‘Fundamental change’: Colin Farrell on Ireland’s homelessness crisis
While acutely aware that some believe his perspective of his native country is borne of a vantage point in an ivory tower, Colin Farrell is still keen to add his voice to the conversation surrounding Ireland's homelessness crisis.
While speaking to The Irish Times ahead of the release of his latest film, The Killing of a Sacred Deer, the Dubliner turned his attention to an issue which has been at the forefront of discussion in Ireland in recent years.
"There are an awful lot living on the streets," he said. "Look, I know I have no right to talk about that. I can talk how much I love Ireland and the timbre of the people. But something has to be done about the homelessness. It's atrocious."
With homeless people dying on our nation's streets at an alarming rate – two lost their lives this week alone – Colin struggles with the economic inequality evident in his native country.
The actor, who was raised in Castleknock and lives in Los Angeles, tapped into this, saying: "There is an ugly balance that says the better some people do the worse others do. That's a cruel balance. It's an imbalance."
"There is an awful lot of affluence in Ireland. But there's a lot of poverty," he added.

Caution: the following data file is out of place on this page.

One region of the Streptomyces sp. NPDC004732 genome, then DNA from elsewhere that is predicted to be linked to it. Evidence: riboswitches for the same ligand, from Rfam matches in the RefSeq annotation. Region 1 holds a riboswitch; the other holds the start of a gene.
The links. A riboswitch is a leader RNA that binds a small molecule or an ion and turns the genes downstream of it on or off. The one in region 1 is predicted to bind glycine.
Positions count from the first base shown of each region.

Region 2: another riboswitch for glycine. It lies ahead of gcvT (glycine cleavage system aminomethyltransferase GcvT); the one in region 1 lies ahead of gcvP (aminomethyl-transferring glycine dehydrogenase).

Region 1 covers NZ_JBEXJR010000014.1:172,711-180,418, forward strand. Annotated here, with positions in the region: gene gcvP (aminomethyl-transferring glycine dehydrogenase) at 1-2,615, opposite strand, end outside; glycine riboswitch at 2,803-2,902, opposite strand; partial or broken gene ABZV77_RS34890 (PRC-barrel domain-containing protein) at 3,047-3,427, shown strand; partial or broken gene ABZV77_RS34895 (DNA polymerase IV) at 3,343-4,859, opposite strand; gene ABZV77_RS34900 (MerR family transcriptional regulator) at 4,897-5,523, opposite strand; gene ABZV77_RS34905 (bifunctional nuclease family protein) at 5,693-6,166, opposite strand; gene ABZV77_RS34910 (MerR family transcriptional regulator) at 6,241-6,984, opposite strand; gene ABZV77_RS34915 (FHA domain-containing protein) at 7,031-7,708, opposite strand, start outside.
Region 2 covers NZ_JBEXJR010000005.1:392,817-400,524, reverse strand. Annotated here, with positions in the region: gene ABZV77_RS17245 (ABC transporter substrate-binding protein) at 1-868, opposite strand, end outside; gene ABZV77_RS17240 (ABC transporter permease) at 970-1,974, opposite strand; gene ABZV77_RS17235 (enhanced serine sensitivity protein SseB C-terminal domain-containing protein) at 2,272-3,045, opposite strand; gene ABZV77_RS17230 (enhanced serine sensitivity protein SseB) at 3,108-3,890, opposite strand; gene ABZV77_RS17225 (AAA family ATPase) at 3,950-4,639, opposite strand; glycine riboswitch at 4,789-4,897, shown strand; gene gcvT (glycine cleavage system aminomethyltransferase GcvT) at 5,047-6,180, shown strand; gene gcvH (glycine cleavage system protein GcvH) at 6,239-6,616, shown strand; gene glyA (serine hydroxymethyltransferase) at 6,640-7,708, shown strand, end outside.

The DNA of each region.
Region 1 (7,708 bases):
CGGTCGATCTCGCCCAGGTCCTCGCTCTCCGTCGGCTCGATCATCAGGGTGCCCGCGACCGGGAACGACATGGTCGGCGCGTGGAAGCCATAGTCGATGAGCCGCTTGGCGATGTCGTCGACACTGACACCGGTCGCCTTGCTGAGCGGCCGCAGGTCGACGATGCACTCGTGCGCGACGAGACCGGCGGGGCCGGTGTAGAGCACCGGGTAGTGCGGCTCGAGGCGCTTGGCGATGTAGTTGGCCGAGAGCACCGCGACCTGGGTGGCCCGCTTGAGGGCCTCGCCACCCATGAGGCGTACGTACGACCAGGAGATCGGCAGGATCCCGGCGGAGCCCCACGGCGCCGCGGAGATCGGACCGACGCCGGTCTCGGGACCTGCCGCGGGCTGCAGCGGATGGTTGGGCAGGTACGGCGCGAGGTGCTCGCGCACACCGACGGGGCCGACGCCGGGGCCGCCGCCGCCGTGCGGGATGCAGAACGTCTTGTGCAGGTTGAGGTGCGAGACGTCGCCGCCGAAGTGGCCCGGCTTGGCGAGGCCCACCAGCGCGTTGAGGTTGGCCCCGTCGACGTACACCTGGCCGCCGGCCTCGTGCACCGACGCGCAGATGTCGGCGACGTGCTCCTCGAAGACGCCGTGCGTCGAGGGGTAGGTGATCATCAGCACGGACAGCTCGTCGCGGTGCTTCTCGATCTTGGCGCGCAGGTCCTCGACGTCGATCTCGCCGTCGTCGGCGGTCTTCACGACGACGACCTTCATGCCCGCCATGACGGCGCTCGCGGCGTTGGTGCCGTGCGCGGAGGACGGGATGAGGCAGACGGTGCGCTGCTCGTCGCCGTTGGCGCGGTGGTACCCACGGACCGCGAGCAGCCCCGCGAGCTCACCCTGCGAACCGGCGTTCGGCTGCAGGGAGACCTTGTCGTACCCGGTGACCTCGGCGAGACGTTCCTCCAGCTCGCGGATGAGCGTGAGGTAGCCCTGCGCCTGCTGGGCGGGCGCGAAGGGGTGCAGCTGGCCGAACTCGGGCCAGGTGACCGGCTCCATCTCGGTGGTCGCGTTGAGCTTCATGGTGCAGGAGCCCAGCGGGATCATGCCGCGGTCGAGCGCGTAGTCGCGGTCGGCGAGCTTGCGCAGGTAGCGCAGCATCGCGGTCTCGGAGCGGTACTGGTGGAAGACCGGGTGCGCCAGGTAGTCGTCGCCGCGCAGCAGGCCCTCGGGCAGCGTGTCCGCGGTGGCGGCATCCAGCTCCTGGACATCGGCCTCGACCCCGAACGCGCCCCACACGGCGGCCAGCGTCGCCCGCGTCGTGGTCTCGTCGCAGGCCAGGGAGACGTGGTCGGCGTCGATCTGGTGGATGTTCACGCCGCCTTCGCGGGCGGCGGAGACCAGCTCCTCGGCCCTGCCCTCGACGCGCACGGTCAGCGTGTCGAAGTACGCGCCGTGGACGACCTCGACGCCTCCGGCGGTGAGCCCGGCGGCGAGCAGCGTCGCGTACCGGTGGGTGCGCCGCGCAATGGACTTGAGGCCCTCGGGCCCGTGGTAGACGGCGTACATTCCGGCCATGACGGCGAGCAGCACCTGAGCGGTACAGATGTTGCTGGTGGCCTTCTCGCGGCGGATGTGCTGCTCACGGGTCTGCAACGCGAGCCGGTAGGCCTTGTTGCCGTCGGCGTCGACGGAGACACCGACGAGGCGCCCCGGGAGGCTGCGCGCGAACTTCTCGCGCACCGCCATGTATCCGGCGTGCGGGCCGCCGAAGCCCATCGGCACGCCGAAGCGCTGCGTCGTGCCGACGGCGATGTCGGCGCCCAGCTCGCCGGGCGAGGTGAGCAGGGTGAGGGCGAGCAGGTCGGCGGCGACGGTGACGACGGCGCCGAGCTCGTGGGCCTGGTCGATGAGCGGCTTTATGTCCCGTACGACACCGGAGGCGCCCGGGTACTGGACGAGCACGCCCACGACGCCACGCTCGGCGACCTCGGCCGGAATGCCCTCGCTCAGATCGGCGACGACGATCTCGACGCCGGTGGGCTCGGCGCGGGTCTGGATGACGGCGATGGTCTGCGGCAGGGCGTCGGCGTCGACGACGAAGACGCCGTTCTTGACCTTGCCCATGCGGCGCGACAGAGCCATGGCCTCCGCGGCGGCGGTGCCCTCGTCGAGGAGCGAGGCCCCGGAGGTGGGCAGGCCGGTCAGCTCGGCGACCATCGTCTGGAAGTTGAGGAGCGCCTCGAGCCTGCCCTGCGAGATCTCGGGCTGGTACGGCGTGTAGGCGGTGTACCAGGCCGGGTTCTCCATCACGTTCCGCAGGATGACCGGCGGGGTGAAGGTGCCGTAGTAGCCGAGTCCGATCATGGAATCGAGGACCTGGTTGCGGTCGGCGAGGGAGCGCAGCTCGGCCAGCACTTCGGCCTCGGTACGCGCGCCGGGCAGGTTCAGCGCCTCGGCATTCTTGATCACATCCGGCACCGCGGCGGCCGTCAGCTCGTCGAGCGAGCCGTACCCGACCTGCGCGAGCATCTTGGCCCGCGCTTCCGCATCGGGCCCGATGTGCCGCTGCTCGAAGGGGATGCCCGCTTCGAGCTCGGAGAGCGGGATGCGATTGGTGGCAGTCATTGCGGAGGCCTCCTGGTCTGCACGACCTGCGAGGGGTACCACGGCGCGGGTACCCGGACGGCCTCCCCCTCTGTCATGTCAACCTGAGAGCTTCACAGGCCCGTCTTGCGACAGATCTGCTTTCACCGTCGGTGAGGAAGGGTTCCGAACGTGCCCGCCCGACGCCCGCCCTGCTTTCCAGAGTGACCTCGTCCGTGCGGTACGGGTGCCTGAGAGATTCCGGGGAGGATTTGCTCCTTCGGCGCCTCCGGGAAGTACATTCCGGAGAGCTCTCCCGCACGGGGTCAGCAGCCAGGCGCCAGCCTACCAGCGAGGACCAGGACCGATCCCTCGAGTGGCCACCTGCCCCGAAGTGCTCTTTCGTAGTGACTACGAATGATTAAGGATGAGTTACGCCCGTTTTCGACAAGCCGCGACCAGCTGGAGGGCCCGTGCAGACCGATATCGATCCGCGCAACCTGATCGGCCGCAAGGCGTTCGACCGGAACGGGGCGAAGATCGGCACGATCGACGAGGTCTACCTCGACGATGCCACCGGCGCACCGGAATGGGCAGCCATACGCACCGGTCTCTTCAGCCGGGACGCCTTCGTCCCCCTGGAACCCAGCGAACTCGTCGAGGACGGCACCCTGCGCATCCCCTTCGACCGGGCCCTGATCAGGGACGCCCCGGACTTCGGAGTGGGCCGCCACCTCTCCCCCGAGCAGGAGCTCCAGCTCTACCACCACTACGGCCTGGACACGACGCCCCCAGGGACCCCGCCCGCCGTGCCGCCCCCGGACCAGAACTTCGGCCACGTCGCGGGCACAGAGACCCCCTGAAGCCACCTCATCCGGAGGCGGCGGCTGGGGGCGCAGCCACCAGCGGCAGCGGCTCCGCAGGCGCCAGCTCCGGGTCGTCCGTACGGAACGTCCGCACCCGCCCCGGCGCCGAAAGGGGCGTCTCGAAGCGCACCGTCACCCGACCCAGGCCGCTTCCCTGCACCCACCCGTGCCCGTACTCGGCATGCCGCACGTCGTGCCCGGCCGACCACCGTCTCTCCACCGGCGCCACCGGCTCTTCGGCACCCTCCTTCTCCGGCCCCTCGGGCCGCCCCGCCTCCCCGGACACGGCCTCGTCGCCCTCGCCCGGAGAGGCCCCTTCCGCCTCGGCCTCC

With long-term involvement in the Irish Homeless Street Leagues, this certainly isn't the first time the 41-year-old actor has addressed the issue.
Speaking to Ryan Tubridy in December, Colin struggled to understand the imbalance, calling it 'absolute insanity'.
"I'm no politician and I certainly haven't got any clear fiscal answers to the issues because I'm not a politician and I'm certainly not an economist. I get it: I'm an actor and I'm a mouthpiece, blah, blah, blah."
"But it's outrageous; there's no one that wouldn't say it's outrageous. It also is just unnecessary; it doesn't need to be happening. But something has to happen."
Almost a year on, the actor continues to call on politicians to address the issue in a meaningful way, saying: "We're talking about it. But does that mean anything?"
"Christmas is coming. It'll get colder. There needs to be real fundamental change. We need something that's lasting. Not temporary."